How has being involved with Hillel changed or shaped your personal experience of Judaism?
Amy Penner ’11, psychology and Hispanic Studies double major from Newport Beach, CA: For me, being a part of Hillel at Lewis & Clark has given me a way to stay involved with Judaism and create my own Jewish identity at school. I am not very religious, but Judaism is a big part of my family at home. At Lewis & Clark, we have created our own small Jewish community, and it is very comfortable and fun to feel a part of it. I think that students who either are Jewish, but not very religious, or are simply interested in Judaism have had a chance to explore and connect with Judaism in a fun, casual, and non-intimidating way that is not strictly religious.
What is the function of the Greater Portland Hillel, and how does it support the work being done by the Lewis & Clark chapter?
Rachel Hall, managing director, PDX Hillel: I see Hillel as the facilitator, the entity that gets all the right people to talk to each other, to connect. We help students access spiritual leaders in the community, as well as empower them to create a Jewish community on campus that is supportive and reliable. Hillel helps connect students to the local Jewish community, and vice versa. It’s kind of a magnetic force. In our first year, I estimate that about 300 students in Portland have heard of us and about 200 of those students have attended one of our events. Now that there is a Hillel presence in Portland, I meet a new student who identifies as Jew-“ish” every week. And, of course, “ish” is wonderful. So many students say “I’m not that Jewish,” or, “I’m only a little Jewish,” which always makes me laugh. We are here to celebrate everyone’s background. One of Hillel’s strongest attributes is that Hillel International allows each campus to tailor their Hillel to fit. This allows Lewis & Clark students to shape their Hillel uniquely, and also have the benefit of being tied to an organization that helps provide them with resources they would otherwise have little to no access to. They receive funds that are used to educate their campus and provide cultural programs and tons of inter-faith opportunities.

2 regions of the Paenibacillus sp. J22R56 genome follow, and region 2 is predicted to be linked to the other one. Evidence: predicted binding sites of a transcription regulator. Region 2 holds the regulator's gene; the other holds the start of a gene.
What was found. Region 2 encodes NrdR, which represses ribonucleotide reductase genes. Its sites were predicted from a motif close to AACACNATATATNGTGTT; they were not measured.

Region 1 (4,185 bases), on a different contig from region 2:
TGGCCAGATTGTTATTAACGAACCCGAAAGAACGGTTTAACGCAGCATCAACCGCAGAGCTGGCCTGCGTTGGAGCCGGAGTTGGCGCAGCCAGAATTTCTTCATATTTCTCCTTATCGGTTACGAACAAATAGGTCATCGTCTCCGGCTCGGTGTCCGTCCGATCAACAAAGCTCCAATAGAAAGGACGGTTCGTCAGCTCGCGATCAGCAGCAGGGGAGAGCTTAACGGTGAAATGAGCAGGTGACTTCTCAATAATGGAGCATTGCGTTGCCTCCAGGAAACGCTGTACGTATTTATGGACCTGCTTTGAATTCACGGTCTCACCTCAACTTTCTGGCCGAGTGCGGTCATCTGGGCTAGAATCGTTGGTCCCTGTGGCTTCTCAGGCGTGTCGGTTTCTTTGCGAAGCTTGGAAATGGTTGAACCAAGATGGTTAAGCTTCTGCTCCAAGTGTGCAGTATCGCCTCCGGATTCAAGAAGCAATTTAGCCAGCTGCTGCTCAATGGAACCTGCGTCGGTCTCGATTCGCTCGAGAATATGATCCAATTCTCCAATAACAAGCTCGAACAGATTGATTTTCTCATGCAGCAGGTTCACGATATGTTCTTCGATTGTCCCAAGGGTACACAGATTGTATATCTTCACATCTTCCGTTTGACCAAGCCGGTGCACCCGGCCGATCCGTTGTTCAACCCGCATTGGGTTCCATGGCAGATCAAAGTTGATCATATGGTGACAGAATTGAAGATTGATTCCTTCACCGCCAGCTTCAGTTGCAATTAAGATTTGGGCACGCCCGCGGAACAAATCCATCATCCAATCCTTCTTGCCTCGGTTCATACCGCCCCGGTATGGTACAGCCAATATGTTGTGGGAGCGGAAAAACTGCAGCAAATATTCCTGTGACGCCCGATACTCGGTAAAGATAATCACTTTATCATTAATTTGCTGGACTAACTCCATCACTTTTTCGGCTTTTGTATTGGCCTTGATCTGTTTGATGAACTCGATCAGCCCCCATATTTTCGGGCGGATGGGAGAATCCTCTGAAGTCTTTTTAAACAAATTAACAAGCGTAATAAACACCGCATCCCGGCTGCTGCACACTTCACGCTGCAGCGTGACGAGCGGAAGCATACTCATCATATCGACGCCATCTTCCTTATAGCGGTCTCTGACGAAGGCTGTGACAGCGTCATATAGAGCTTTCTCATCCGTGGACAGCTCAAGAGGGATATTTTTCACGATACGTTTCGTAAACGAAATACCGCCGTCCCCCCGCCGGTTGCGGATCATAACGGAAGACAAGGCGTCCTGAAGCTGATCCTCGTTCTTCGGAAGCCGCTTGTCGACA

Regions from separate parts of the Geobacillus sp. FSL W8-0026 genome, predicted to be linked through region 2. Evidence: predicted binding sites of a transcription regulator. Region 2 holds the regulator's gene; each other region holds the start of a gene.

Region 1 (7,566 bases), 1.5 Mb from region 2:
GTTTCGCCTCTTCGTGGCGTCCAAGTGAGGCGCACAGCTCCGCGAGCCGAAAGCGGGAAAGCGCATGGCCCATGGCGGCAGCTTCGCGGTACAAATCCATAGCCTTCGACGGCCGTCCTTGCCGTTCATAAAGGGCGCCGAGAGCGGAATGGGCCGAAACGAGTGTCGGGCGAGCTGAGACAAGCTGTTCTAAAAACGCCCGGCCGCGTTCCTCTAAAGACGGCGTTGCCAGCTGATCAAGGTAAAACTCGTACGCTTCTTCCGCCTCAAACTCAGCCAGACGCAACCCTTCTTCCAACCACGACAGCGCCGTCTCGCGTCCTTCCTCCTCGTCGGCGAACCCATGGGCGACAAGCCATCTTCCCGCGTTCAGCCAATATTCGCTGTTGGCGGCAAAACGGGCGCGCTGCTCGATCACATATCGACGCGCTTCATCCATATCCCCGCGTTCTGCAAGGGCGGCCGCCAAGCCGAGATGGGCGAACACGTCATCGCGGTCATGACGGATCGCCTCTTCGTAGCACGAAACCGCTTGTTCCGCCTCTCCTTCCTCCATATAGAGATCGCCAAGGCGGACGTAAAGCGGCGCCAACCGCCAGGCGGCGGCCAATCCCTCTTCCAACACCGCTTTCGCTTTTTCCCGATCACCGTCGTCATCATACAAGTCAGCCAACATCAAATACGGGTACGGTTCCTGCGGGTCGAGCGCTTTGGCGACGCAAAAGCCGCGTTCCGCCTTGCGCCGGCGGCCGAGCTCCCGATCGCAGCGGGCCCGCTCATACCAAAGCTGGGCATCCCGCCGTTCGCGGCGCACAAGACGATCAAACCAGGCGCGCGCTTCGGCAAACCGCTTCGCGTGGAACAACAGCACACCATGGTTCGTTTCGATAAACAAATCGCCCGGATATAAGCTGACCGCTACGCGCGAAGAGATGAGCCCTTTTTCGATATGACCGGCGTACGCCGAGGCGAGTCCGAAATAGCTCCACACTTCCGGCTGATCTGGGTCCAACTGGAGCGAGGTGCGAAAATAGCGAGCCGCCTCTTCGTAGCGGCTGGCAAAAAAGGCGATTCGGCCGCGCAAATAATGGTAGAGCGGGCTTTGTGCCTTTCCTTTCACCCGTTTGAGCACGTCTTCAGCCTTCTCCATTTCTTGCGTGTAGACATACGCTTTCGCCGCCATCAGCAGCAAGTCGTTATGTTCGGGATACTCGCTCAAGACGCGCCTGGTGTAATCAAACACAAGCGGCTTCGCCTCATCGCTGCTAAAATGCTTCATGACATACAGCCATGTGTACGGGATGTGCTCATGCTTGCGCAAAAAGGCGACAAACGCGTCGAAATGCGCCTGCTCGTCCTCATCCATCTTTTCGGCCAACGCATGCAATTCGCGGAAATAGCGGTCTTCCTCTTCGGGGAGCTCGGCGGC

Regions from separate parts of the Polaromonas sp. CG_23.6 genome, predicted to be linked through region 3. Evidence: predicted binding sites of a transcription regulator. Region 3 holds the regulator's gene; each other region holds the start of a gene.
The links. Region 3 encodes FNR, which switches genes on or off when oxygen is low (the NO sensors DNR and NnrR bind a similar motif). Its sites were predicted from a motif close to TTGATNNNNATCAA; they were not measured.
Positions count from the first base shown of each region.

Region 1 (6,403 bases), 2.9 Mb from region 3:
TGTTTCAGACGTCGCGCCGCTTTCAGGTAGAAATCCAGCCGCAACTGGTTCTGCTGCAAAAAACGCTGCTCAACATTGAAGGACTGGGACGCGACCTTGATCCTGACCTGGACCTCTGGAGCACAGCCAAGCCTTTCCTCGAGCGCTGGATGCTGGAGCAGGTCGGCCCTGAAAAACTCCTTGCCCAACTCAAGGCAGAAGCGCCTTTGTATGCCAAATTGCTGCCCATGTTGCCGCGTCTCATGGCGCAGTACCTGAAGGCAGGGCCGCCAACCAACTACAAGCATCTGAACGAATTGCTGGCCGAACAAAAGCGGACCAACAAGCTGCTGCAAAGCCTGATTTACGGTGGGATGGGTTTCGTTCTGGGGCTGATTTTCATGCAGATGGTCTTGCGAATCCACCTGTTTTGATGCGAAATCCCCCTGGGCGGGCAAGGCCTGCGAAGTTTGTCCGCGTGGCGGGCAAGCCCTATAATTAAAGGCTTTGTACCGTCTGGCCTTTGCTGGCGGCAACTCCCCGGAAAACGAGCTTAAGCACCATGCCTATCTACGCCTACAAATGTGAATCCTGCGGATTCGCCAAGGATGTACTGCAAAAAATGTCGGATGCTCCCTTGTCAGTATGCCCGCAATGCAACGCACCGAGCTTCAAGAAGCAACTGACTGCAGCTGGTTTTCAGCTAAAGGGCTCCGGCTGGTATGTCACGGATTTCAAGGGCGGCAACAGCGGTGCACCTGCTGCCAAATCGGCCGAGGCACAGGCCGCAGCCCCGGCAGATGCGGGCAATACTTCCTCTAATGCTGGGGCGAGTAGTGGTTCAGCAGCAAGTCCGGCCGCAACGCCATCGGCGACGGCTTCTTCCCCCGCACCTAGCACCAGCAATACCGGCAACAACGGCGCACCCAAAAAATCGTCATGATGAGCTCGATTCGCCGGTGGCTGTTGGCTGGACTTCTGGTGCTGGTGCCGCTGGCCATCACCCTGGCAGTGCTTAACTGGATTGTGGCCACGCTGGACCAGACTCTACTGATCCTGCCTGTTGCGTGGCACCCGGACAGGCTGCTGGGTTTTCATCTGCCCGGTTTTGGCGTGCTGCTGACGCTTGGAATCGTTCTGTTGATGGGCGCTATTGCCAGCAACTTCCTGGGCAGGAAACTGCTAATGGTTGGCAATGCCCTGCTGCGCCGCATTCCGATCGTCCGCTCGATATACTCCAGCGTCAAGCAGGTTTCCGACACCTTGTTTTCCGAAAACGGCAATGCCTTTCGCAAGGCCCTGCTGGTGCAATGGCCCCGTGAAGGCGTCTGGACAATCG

Given your role, coordinating the work students from schools all around Portland are doing with Hillel, what stands out to you about the community at Lewis & Clark?
Hall: Lewis & Clark staff and students are flexible, excited, and enjoy interfaith work. I love working with the Lewis & Clark campus because the administration so clearly wants what the students want—and the students wanted to create a Jewish presence on campus. Mark Duntley, dean of the chapel, and Celestino Limas, dean of students, and others have been so responsive to Jewish programming and have been very supportive to PDX Hillel in general.